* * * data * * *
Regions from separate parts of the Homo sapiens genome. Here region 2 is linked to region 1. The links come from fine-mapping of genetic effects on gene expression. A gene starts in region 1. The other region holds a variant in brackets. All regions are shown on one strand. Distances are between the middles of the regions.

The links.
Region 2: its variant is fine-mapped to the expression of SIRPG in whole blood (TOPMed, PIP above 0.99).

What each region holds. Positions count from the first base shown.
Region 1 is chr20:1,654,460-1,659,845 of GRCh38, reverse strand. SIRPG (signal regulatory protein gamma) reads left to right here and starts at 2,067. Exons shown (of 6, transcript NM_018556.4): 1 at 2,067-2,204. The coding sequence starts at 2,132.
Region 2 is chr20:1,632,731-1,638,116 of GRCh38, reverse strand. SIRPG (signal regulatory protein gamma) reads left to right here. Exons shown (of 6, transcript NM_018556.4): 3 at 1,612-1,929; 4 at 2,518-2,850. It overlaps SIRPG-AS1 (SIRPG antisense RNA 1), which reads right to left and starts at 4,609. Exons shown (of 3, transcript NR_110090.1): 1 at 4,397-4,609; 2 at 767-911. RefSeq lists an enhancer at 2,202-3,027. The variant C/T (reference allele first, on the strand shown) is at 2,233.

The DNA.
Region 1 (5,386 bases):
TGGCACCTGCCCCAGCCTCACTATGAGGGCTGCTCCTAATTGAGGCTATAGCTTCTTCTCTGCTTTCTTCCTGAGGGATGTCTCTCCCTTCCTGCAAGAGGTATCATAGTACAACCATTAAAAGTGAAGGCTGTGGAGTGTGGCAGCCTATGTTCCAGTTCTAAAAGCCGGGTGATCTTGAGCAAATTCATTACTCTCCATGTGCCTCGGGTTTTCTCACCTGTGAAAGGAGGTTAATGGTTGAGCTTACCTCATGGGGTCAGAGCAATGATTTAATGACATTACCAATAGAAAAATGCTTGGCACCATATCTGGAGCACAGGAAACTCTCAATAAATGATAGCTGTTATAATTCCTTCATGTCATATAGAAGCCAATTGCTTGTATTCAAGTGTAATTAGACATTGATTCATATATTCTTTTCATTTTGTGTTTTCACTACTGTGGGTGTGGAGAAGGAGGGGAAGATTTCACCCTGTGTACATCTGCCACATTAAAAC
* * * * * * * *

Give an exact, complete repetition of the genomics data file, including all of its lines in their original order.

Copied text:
Regions from separate parts of the Homo sapiens genome. Here region 2 is linked to region 1. The links come from fine-mapping of genetic effects on gene expression. A gene starts in region 1. The other region holds a variant in brackets. All regions are shown on one strand. Distances are between the middles of the regions.

The links.
Region 2: its variant is fine-mapped to the expression of SIRPG in whole blood (TOPMed, PIP above 0.99).

What each region holds. Positions count from the first base shown.
Region 1 is chr20:1,654,460-1,659,845 of GRCh38, reverse strand. SIRPG (signal regulatory protein gamma) reads left to right here and starts at 2,067. Exons shown (of 6, transcript NM_018556.4): 1 at 2,067-2,204. The coding sequence starts at 2,132.
Region 2 is chr20:1,632,731-1,638,116 of GRCh38, reverse strand. SIRPG (signal regulatory protein gamma) reads left to right here. Exons shown (of 6, transcript NM_018556.4): 3 at 1,612-1,929; 4 at 2,518-2,850. It overlaps SIRPG-AS1 (SIRPG antisense RNA 1), which reads right to left and starts at 4,609. Exons shown (of 3, transcript NR_110090.1): 1 at 4,397-4,609; 2 at 767-911. RefSeq lists an enhancer at 2,202-3,027. The variant C/T (reference allele first, on the strand shown) is at 2,233.

The DNA.
Region 1 (5,386 bases):
TGGCACCTGCCCCAGCCTCACTATGAGGGCTGCTCCTAATTGAGGCTATAGCTTCTTCTCTGCTTTCTTCCTGAGGGATGTCTCTCCCTTCCTGCAAGAGGTATCATAGTACAACCATTAAAAGTGAAGGCTGTGGAGTGTGGCAGCCTATGTTCCAGTTCTAAAAGCCGGGTGATCTTGAGCAAATTCATTACTCTCCATGTGCCTCGGGTTTTCTCACCTGTGAAAGGAGGTTAATGGTTGAGCTTACCTCATGGGGTCAGAGCAATGATTTAATGACATTACCAATAGAAAAATGCTTGGCACCATATCTGGAGCACAGGAAACTCTCAATAAATGATAGCTGTTATAATTCCTTCATGTCATATAGAAGCCAATTGCTTGTATTCAAGTGTAATTAGACATTGATTCATATATTCTTTTCATTTTGTGTTTTCACTACTGTGGGTGTGGAGAAGGAGGGGAAGATTTCACCCTGTGTACATCTGCCACATTAAAAC